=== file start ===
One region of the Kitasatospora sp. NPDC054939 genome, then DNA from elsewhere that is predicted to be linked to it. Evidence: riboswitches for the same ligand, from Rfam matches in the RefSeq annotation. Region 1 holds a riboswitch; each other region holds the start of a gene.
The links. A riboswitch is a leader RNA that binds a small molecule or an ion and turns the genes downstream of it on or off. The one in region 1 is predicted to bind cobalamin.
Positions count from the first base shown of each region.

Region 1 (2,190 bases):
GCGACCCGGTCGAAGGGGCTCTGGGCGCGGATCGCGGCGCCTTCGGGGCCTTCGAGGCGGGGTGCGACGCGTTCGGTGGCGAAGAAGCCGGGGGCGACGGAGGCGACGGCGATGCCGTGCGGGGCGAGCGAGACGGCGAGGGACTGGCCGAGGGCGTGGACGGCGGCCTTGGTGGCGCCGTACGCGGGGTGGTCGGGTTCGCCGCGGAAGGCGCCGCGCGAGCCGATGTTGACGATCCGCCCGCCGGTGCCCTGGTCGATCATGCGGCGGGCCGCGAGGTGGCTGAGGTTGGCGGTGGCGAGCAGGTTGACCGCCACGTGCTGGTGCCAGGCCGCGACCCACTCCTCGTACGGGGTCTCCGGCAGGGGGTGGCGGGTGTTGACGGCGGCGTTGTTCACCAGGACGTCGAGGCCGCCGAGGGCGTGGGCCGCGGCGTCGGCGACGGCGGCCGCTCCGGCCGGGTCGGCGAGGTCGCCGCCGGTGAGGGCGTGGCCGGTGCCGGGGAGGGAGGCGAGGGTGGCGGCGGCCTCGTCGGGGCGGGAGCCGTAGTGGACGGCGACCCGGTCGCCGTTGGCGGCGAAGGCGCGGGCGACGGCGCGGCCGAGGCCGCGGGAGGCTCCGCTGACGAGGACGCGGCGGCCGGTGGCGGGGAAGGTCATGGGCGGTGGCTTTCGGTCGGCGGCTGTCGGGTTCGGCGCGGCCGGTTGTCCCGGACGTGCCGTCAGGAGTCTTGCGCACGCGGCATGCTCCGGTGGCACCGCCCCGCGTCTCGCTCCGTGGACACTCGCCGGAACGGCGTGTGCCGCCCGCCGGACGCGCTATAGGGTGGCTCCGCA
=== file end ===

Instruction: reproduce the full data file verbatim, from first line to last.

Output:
One region of the Kitasatospora sp. NPDC054939 genome, then DNA from elsewhere that is predicted to be linked to it. Evidence: riboswitches for the same ligand, from Rfam matches in the RefSeq annotation. Region 1 holds a riboswitch; each other region holds the start of a gene.
The links. A riboswitch is a leader RNA that binds a small molecule or an ion and turns the genes downstream of it on or off. The one in region 1 is predicted to bind cobalamin.
Positions count from the first base shown of each region.

Region 1 (2,190 bases):
GCGACCCGGTCGAAGGGGCTCTGGGCGCGGATCGCGGCGCCTTCGGGGCCTTCGAGGCGGGGTGCGACGCGTTCGGTGGCGAAGAAGCCGGGGGCGACGGAGGCGACGGCGATGCCGTGCGGGGCGAGCGAGACGGCGAGGGACTGGCCGAGGGCGTGGACGGCGGCCTTGGTGGCGCCGTACGCGGGGTGGTCGGGTTCGCCGCGGAAGGCGCCGCGCGAGCCGATGTTGACGATCCGCCCGCCGGTGCCCTGGTCGATCATGCGGCGGGCCGCGAGGTGGCTGAGGTTGGCGGTGGCGAGCAGGTTGACCGCCACGTGCTGGTGCCAGGCCGCGACCCACTCCTCGTACGGGGTCTCCGGCAGGGGGTGGCGGGTGTTGACGGCGGCGTTGTTCACCAGGACGTCGAGGCCGCCGAGGGCGTGGGCCGCGGCGTCGGCGACGGCGGCCGCTCCGGCCGGGTCGGCGAGGTCGCCGCCGGTGAGGGCGTGGCCGGTGCCGGGGAGGGAGGCGAGGGTGGCGGCGGCCTCGTCGGGGCGGGAGCCGTAGTGGACGGCGACCCGGTCGCCGTTGGCGGCGAAGGCGCGGGCGACGGCGCGGCCGAGGCCGCGGGAGGCTCCGCTGACGAGGACGCGGCGGCCGGTGGCGGGGAAGGTCATGGGCGGTGGCTTTCGGTCGGCGGCTGTCGGGTTCGGCGCGGCCGGTTGTCCCGGACGTGCCGTCAGGAGTCTTGCGCACGCGGCATGCTCCGGTGGCACCGCCCCGCGTCTCGCTCCGTGGACACTCGCCGGAACGGCGTGTGCCGCCCGCCGGACGCGCTATAGGGTGGCTCCGCA